The world is a fucked-up place. This is a fact that I’m reminded of daily by posts on the internet and strange encounters walking the streets of New York. It is this fact that GG Allin, the deceased frontman and lead rebel-rouser for the Murder Junkies (among other bands), embraced. Seeing through a filter of drugs, alcohol and punk ethos, he created a world vision that constantly pitted good vs. evil. Allin himself was not necessarily on either side of that divide, instead straddling the line as it suited him in his battle to defend rock & roll from corporate interests, and in the process, offend as many people as possible. He became infamous for attacking his audiences and smearing his bodily fluids and excrement on himself and others. His performances were the stuff of legend, especially after he began promising to kill himself onstage. He never followed through on his promise, instead dying of an overdose in 1993, but it wasn’t for a lack of trying.
In 1989, Allin was arrested for “assault with intent to do great bodily harm less than murder” of a woman he had apparently cut and bit as part of their coital relations. (Allin insisted at his trial that she was a willing participant and had done the same to him.) He ended up spending three months in the Jackson State Penitentiary in Michigan, and during that time he kept a journal, which is the centerpiece of My Prison Walls (Aggronautix), a recently released limited edition collection of his memoirs from this time. In addition to the journal, which is titled “30 Days in the Hole” and is reproduced here in Allin’s handwriting, the book includes GG’s mission statement (typed for effect, apparently), as well as his correspondence with friends, family, and most notably, serial killer John Wayne Gacy. This is augmented with portraits of GG made by other convicts, as well as plenty of Allin’s own artwork, which consists mostly of self-portraits and depictions of carnal acts.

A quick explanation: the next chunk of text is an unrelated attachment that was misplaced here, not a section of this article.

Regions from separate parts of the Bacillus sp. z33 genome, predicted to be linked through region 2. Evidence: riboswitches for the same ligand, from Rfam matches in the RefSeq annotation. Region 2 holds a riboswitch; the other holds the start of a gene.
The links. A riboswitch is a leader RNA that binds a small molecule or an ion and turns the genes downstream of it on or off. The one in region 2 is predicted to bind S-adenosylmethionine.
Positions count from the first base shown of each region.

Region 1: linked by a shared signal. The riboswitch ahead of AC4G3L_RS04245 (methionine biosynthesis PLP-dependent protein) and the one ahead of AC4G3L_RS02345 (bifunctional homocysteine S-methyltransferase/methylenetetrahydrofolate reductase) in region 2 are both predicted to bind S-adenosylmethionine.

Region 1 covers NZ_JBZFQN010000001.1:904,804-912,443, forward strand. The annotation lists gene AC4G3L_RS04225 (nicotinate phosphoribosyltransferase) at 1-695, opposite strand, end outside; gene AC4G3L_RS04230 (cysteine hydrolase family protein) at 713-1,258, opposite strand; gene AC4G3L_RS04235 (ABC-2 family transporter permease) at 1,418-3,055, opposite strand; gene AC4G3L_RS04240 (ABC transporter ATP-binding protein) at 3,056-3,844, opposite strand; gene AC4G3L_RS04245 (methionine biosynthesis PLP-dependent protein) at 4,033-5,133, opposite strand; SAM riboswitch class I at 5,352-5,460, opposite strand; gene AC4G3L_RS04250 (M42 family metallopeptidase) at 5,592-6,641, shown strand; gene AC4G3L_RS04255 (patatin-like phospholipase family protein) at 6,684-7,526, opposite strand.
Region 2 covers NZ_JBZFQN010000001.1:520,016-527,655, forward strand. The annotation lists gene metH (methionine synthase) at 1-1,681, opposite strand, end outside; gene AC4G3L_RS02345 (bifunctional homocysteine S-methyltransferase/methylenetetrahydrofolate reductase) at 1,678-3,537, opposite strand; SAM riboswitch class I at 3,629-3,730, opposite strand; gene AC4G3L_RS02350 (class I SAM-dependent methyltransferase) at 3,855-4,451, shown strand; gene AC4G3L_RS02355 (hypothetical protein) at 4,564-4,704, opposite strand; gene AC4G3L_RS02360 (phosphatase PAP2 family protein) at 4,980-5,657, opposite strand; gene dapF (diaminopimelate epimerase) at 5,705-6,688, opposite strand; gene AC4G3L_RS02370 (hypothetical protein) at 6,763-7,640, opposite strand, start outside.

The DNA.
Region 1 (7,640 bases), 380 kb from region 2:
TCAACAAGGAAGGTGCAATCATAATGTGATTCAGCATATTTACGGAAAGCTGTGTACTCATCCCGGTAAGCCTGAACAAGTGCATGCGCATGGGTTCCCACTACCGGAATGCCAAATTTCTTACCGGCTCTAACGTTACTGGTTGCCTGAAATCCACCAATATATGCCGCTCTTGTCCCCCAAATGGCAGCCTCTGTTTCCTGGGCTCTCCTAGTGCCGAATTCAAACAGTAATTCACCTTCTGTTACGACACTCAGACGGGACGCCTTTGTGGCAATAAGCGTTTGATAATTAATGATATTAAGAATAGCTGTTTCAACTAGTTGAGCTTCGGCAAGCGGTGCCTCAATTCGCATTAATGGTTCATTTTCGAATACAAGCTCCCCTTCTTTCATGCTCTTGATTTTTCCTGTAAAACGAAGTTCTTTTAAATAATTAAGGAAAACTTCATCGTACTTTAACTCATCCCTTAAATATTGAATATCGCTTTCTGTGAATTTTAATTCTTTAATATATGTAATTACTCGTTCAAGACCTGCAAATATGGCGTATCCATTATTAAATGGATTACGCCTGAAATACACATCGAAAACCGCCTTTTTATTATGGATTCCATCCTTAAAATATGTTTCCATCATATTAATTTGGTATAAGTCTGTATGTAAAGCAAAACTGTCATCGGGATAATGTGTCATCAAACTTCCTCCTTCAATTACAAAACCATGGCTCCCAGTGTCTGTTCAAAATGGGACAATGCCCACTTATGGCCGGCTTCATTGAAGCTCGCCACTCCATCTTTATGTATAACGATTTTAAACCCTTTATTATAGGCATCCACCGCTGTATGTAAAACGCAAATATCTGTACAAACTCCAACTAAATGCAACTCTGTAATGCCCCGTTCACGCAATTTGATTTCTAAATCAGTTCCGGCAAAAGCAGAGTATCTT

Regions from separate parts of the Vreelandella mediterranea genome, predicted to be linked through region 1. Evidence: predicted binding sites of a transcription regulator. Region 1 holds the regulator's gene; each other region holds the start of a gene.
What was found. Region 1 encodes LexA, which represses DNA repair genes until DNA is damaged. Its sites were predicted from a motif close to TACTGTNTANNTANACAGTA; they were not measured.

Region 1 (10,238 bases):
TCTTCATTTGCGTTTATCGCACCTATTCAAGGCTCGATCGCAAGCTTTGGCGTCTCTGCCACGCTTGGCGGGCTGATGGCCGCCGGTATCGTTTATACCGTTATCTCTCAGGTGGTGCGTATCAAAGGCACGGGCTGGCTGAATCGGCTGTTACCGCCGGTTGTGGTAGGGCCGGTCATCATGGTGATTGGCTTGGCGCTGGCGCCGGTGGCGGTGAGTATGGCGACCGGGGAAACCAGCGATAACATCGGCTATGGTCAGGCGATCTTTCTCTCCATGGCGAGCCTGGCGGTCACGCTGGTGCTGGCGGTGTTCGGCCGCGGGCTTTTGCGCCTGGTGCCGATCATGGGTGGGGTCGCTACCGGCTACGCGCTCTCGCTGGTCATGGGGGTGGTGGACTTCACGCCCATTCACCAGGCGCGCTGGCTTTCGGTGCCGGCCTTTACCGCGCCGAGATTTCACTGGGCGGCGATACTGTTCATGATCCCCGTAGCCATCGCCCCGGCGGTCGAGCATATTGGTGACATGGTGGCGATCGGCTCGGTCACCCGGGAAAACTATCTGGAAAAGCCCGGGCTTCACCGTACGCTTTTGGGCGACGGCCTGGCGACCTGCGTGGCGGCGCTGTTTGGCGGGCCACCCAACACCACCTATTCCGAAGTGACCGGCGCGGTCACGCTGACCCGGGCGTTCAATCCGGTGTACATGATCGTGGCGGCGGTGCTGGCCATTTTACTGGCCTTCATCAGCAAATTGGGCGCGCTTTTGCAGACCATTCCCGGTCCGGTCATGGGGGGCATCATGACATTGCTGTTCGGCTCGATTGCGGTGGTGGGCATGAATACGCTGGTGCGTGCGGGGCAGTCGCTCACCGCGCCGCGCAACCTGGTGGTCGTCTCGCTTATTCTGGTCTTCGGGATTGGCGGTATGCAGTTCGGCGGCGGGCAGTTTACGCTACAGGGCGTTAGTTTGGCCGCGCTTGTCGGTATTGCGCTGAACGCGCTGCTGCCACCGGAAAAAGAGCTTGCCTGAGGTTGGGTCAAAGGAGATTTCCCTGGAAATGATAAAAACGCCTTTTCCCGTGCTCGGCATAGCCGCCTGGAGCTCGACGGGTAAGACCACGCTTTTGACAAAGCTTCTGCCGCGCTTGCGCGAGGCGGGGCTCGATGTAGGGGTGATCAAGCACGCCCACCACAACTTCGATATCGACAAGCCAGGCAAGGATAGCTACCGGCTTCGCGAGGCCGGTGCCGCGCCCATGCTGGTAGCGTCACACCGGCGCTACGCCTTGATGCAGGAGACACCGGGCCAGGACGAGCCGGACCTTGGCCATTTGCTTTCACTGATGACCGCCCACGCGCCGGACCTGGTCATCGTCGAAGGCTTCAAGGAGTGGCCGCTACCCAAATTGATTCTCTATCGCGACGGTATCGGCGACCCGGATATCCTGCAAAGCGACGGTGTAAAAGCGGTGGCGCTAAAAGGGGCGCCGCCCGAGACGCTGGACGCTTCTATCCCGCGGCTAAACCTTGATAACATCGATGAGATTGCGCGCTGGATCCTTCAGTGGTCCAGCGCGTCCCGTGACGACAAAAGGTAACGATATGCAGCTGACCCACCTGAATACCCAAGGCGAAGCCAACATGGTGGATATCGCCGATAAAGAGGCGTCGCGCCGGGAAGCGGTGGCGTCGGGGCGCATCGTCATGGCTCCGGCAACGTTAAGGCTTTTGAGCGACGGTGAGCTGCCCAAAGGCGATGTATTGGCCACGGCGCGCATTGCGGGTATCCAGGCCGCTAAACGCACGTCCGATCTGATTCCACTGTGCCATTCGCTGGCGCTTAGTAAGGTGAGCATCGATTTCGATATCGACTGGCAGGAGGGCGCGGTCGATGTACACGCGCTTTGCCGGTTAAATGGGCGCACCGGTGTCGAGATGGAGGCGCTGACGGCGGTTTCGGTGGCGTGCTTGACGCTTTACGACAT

While not really the coffee table book you want out when mom comes over, My Prison Walls reveals the duplicitous nature of Allin. While descriptions of things like masturbating for the prison’s security cameras might seemingly indicate otherwise, Allin wasn’t simply a deranged madman. As his letters show, he possessed a heightened self-awareness and seemed to understand that such depravity fed into his image. It’s as if each and everything unspeakable act was part of the construct of GG Allin, and he wanted to capture it all. Did he anticipate that one day someone might be pouring over his thoughts? Perhaps that’s why he bothered to title his journal. There’s a reason Allin is still remembered 20 years after his death, and it’s not simply because he ate his own shit (both literally and figuratively). He had managed to destroy any demarcation of taboos in his life, becoming a living embodiment of the kind of primal instincts that rock & roll has always sought to tap. My Prison Walls is by no means anything revelatory, but it at least shows that he wasn’t just an animal frothing at the mouth during his imprisonment. There aren’t any great lessons to be gleaned from reading this book, but it’s at times a fascinating look into the mind of punk rock’s most notorious practitioner.